Socio-political commentary site Breakfast Network will be shutting down, said its founder Bertha Henson late Monday night.
It will not be registering with the Media Development Authority (MDA), but will return to blogging and posting on Facebook.
"The demand to register - or else - has created a wrinkle in our barely-formed plans to become a sustainable and professional outfit. Therefore, we have decided to suspend operations until we have re-strategised or at least till the amendments to the Broadcasting Act are unveiled," wrote Ms Henson in the site's final post.
The announcement came one day before the Dec 10 deadline by which the MDA had asked the eight-month old website to register under the Broadcasting (Class Licence) Notification. It also had to undertake not to receive foreign funding.
The regulator had made this request on Nov 26, and extended the original deadline by a week. The move is meant to guard against foreign influence on Singapore politics through the manipulation of local media platforms, said the MDA then.
Ms Henson, who was also Breakfast Network's owner, editor and sole shareholder, said that lawyers and business people had described the registration forms as "onerous".
"We could declare that all revenue came through bona fide commercial transactions, but we would probably need to produce some kind of proof if queried," she said.
The site, whch relies primarily on volunteers, would also have had to name any persons involved in managing or running the site.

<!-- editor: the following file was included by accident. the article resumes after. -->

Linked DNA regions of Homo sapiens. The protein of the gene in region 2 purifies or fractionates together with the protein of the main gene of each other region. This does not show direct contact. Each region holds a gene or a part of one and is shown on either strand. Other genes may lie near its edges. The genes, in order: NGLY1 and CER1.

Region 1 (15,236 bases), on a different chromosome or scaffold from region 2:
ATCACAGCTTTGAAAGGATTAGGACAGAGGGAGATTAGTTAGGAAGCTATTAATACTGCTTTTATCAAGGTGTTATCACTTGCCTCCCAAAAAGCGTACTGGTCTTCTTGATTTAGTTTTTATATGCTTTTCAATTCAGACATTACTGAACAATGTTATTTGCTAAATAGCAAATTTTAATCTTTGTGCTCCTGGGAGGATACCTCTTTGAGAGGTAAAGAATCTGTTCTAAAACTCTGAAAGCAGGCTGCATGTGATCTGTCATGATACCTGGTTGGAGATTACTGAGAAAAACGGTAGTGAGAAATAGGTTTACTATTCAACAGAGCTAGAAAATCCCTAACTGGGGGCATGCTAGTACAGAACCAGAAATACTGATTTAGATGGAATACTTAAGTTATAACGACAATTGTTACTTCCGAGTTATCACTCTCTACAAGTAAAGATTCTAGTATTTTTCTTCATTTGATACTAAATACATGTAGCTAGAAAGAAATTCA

"The MDA has insisted that even pro bono editors have to be named. I cannot compel people to agree to do that. Nor should I," she wrote.
"From a bureaucratic point of view, everything looks easy. It boils down to this: If you are not receiving dubious foreign funds, why should you be worried?"
But the former Straits Times associate editor said the Government "should think a bit harder" about imposing regulations on the Internet.
She pointed to a view among some, that a site's conceding to regulation may mark a "slippery slope" that will mean online views start to resemble those in the mainstream media.
"Some people even wonder if this was a way to crimp the growth of a media outfit that could prove over time too big and too difficult to handle if not regulated at its infancy," she added.
Another local news website, The Independent, had also been asked by the MDA to register and submitted its forms last week for the regulator's review.